Nicholas II abdicates after food shortage protests and ahead of impending October Revolution.
Lucy Worsley concludes her history of the Romanov dynasty by investigating how the family's grip on Russia unravelled in their final century. The years between 1825 and 1918 were bloody and traumatic, a period when four tsars tried and failed to deal with the growing pressure for constitutional reform and revolution.
Lucy Worsley examines the extraordinary reign of Catherine the Great, and the traumatic conflict with Napoleonic France that provdes the setting for the novel War and Peace. She begins in the 18th century, when the great palaces of the Romanovs were built. Built in Romanov Russia, blood was always intermingled with gold - these splendid interiors were the backdrop to affairs, coups and murder.
The Romanovs were the most powerful monarchs since the Middle Ages, wielding absolute power into the 20th century. Their demise was shocking and brutal, yet for most they are distant, barely understood figures. Lucy Worsley applies her characteristic insight and wit to the Romanov dynasty to create a fresh and compelling account of this most extraordinary royal family.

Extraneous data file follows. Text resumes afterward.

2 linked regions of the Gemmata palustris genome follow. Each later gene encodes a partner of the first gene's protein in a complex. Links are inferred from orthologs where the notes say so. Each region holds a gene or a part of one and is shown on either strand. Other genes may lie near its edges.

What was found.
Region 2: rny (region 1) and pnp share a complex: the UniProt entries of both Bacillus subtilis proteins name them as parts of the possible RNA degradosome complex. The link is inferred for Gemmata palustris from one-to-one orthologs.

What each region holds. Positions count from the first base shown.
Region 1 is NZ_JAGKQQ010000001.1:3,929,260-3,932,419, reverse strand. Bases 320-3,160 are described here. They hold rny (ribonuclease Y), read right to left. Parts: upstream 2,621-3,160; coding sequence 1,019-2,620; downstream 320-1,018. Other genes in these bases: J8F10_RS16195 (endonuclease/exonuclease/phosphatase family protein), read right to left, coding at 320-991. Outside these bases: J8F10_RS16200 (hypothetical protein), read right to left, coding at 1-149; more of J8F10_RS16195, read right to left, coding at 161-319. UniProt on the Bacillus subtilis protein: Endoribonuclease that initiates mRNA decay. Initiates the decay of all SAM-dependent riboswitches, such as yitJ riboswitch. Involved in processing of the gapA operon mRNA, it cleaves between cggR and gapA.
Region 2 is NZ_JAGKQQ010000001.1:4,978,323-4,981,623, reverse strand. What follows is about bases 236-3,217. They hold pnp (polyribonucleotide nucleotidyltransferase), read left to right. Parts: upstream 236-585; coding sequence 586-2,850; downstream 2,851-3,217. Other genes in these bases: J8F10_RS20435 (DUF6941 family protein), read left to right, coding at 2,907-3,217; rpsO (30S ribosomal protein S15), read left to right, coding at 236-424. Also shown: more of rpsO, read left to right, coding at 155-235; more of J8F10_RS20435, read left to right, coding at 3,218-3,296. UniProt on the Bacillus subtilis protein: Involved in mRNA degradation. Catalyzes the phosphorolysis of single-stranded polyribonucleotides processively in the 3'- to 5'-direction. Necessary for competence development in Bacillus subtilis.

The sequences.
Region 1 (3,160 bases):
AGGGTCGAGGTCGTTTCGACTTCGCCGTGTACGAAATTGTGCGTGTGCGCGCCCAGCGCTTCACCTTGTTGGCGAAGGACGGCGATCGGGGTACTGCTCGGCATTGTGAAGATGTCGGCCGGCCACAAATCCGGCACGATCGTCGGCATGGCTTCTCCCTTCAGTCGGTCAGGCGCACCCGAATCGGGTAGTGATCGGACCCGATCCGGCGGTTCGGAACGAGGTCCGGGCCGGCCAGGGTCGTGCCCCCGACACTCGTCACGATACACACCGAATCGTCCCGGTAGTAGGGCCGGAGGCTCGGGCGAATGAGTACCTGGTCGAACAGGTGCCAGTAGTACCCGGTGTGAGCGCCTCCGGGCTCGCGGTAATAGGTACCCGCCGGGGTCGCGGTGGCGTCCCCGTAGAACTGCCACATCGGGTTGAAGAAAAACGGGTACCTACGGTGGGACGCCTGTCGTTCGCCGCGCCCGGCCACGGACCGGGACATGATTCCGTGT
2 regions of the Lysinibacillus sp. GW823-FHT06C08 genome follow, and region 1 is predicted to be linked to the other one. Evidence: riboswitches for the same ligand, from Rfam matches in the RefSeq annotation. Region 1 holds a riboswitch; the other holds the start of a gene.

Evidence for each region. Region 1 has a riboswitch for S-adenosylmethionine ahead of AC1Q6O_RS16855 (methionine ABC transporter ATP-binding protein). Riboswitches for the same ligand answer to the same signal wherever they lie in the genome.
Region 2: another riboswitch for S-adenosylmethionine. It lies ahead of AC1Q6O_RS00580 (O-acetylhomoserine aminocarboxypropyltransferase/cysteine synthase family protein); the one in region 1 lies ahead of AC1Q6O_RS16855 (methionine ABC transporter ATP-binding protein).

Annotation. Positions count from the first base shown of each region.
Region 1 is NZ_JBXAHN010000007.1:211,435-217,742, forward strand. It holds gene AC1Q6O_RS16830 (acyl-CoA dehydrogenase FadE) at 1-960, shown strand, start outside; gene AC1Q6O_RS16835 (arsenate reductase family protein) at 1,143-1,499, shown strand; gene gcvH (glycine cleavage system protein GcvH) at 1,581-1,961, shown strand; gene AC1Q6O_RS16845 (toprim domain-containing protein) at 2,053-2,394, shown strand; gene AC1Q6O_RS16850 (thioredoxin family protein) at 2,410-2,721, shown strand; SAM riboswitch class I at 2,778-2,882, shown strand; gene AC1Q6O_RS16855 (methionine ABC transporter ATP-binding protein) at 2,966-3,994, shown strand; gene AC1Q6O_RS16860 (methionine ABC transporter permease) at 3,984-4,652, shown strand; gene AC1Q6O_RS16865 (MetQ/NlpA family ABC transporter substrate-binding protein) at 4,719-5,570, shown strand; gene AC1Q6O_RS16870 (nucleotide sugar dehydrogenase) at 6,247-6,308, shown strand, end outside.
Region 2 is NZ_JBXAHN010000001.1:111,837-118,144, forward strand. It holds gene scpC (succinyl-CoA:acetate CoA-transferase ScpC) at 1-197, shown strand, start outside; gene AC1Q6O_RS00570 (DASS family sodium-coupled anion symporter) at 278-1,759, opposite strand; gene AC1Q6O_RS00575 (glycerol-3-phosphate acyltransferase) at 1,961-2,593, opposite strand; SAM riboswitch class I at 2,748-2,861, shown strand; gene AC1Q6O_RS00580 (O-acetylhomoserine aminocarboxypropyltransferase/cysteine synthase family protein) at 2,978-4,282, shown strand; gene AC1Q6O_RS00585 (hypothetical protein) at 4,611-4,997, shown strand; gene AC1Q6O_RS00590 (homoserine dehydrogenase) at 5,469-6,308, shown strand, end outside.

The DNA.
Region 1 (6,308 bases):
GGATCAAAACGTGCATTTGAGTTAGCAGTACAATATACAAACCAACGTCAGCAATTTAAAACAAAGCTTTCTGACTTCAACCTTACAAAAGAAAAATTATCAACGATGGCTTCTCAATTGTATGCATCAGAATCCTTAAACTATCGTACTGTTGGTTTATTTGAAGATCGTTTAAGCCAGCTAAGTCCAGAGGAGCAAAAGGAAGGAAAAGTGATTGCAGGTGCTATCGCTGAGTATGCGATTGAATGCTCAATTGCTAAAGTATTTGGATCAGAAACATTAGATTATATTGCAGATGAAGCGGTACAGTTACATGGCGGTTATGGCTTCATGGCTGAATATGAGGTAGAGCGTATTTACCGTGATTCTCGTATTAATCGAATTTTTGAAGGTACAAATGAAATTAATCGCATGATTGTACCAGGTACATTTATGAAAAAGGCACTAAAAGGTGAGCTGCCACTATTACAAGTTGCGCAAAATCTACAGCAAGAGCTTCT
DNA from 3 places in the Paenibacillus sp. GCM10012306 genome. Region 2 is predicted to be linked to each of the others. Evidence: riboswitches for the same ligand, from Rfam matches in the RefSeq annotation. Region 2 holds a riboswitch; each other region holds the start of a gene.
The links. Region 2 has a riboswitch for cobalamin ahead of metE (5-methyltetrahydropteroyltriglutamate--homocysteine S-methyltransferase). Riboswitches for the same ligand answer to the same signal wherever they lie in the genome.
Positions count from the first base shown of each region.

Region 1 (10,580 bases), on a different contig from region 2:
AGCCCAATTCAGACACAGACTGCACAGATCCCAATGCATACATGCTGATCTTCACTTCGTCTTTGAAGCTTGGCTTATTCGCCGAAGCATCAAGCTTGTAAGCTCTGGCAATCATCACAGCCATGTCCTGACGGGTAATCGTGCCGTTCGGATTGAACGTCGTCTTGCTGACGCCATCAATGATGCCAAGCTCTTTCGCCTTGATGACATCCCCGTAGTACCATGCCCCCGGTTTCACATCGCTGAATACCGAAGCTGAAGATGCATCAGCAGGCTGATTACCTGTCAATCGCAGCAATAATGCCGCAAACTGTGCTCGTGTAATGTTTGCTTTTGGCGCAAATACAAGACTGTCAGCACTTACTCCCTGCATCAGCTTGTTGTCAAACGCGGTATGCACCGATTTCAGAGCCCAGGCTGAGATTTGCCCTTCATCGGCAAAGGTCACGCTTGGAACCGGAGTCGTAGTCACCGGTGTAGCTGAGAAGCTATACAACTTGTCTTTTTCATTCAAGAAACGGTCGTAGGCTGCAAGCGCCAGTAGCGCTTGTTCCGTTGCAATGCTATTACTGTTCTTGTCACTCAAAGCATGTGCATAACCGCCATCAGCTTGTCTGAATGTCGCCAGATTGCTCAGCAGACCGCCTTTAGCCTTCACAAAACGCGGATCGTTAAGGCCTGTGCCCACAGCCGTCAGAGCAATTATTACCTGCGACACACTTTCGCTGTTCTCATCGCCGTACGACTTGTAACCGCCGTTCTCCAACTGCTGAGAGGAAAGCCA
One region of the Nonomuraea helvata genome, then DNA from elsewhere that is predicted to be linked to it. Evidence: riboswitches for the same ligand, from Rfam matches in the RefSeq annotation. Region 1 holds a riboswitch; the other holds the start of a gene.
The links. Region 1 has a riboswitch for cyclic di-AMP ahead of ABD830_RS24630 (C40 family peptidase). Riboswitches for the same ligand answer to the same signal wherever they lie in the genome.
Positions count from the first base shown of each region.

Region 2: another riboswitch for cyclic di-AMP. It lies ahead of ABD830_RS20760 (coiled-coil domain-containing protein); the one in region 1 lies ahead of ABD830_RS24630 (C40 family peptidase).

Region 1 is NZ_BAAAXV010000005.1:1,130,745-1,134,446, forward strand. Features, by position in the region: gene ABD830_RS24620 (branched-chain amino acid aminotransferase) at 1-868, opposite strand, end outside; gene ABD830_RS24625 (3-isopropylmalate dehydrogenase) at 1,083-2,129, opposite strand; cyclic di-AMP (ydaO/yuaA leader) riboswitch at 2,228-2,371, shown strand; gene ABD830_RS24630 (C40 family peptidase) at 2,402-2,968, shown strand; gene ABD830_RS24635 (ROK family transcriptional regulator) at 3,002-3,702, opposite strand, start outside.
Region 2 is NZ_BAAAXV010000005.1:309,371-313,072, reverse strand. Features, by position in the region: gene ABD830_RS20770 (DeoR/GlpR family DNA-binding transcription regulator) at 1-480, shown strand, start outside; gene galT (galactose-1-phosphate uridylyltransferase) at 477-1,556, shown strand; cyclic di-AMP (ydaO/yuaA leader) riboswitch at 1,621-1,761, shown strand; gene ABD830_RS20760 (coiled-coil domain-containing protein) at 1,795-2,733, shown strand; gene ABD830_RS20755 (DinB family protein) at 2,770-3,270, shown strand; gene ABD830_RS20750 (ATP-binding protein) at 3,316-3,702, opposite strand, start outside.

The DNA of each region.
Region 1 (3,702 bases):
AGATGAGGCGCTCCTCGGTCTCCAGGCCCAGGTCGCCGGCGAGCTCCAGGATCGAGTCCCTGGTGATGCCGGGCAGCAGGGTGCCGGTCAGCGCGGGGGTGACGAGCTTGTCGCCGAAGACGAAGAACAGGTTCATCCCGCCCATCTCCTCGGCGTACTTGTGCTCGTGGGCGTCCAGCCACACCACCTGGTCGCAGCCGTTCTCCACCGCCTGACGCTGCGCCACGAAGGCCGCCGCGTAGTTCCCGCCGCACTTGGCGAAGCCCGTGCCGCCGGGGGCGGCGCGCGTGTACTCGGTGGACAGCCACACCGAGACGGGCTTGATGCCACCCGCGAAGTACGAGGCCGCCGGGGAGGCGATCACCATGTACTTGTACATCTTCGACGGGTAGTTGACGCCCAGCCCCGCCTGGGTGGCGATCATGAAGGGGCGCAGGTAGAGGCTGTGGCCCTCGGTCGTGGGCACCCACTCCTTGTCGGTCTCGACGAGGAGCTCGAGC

Hermann Goering's story is that of Germany's military-aristocratic elite, who turned to the Nazis for salvation. The status and fortunes of Germany's aristocracy were based on land, but by the early decades of the 20th century, a new Germany emerged - an industrial and commercial Germany, in which the old nobility struggled to find a role and saw their incomes decline. Goering's family is part of Germany's old imperial elite.
The capture of Adolf Eichmann by Mossad in Argentina is one of the most dramatic of all Nazi hunting stories. His trial in Israel revealed to the world the workings behind the holocaust. Eichmann himself described how and why so many German public officials were so complicit with the crimes of the Nazis. The most terrible crimes in history were committed not by a few crazed serial killers, but by legions of government officials.
Francisco Franco is regarded by many as one of the most brutal dictators in European history. Spain is marked by traces of his tyranny even today and the Spanish Civil War and nearly forty years of Francoist dictatorship are overshadowed by many open questions. What really happened back then? Who was the man who still divides Spain today? On the basis of the latest research findings, examine Spain's Forgotten Dictatorship.